My competitive career as a runner began in July 2011 when I ran in the San Francisco Marathon’s 5k. The adrenaline rush from that first 5k was thrilling and got me rehooked on being a competitive athlete. In the months following, I ran more 5ks, a few 10ks, and even some half marathons.

Around the winter holidays, I thought to myself, “It’d be pretty awesome if I came back to next year’s SF Marathon and did the full distance. Seven months should be plenty of time to train.” For whatever reason, I felt that finishing a marathon would officially make me a “real” runner. And before I knew it, I had an SF Marathon registration email sitting in my inbox, and there was no going back.

SF Marathon 2012 Race Course

Training for the Race

The marathon distance was daunting, but I knew from my years as a gymnast that with the right training, the seemingly impossible becomes possible. I looked at several well-known marathon training plans, but they generally required running 5 or more times a week, and I wanted a plan with lower mileage to protect my knee. I ultimately turned to running blogger/coach Jason Fitzgerald to devise a custom plan for me.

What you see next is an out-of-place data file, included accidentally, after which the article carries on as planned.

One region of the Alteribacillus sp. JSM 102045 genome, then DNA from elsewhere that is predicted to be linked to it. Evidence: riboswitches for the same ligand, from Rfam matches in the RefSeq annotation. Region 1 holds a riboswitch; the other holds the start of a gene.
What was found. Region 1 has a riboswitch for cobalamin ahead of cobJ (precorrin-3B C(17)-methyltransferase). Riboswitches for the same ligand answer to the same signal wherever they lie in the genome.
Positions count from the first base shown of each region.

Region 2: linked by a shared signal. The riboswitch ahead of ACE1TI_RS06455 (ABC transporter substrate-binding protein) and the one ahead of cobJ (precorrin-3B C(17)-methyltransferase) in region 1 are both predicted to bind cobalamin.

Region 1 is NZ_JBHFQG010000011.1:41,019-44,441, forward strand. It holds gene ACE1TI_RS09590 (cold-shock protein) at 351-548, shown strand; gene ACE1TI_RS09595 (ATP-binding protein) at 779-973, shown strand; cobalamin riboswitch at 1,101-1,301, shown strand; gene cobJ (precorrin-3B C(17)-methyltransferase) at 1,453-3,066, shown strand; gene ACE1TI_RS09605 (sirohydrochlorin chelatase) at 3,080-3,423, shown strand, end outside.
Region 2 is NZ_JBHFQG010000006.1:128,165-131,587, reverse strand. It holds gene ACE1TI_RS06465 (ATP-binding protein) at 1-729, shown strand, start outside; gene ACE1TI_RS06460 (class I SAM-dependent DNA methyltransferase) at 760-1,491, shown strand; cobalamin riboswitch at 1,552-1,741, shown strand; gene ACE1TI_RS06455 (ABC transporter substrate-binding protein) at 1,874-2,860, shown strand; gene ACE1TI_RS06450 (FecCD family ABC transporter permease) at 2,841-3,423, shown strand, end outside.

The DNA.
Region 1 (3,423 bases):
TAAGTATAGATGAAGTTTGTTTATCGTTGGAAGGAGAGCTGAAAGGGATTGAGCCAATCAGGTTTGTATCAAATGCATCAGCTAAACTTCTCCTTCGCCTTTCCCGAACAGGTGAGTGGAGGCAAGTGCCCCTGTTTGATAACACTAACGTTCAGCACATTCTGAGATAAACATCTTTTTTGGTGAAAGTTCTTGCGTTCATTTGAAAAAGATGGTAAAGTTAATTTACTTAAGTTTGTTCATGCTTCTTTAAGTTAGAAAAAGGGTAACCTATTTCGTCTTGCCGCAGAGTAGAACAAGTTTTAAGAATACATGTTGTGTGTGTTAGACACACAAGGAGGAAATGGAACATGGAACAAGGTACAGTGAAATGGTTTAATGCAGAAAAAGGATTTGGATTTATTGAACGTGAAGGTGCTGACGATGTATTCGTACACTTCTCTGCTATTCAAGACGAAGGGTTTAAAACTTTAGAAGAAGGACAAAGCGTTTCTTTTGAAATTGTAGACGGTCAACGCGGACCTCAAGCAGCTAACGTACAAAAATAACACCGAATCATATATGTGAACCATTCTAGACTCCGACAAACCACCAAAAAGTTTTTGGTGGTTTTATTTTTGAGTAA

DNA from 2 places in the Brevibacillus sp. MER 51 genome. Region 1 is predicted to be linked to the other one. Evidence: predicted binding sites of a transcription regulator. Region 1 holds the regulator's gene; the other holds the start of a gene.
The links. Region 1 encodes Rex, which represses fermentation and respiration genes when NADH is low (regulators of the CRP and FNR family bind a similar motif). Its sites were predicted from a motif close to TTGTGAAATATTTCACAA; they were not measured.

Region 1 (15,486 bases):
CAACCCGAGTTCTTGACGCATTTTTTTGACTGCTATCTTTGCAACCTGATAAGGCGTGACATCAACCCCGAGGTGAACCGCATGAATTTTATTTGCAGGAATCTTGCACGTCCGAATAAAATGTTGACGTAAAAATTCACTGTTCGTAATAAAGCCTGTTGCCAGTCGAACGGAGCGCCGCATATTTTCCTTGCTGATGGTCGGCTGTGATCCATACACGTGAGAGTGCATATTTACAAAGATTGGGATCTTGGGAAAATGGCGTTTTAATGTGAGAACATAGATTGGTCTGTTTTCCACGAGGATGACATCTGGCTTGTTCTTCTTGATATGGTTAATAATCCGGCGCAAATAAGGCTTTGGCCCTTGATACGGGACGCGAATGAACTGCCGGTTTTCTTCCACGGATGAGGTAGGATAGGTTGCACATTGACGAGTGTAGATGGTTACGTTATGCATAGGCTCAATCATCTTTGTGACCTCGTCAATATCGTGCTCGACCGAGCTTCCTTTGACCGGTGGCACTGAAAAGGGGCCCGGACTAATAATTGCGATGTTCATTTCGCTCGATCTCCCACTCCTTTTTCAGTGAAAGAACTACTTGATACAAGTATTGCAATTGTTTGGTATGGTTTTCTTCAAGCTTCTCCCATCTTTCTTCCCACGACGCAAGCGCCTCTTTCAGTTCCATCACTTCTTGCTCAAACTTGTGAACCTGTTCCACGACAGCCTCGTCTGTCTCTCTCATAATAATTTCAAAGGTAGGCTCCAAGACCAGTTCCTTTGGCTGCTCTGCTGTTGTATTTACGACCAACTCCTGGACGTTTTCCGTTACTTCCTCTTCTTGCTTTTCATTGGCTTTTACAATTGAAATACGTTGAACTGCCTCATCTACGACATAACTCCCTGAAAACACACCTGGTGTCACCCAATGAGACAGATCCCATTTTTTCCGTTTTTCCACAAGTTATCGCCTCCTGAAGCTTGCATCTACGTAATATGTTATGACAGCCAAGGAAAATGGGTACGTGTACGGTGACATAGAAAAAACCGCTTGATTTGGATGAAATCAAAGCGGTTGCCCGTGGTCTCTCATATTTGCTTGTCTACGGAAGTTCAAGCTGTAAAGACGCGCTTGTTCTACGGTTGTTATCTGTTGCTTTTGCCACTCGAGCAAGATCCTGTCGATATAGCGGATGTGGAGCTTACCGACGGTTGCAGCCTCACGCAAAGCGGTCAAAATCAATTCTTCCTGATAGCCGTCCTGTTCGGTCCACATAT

I ran about three times a week: One easy run, one longer run with a few miles at a faster “tempo” pace, and a slow long run on the weekend. I lifted weights, used the elliptical or performed body-weight exercises on two other days, and rested the other two days. Continue reading…

Book Notes on [Good Strategy / Bad Strategy]

Good Strategy / Bad Strategy Book CoverI just finished a great book on strategic thinking called Good Strategy / Bad Strategy: The Difference and Why it Matters. It helped me understand what strategy really is both from a conceptual perspective and also concretely with case studies of companies like Apple & Nvidia and organizations like NASA and the US Army that had successfully implemented good strategy.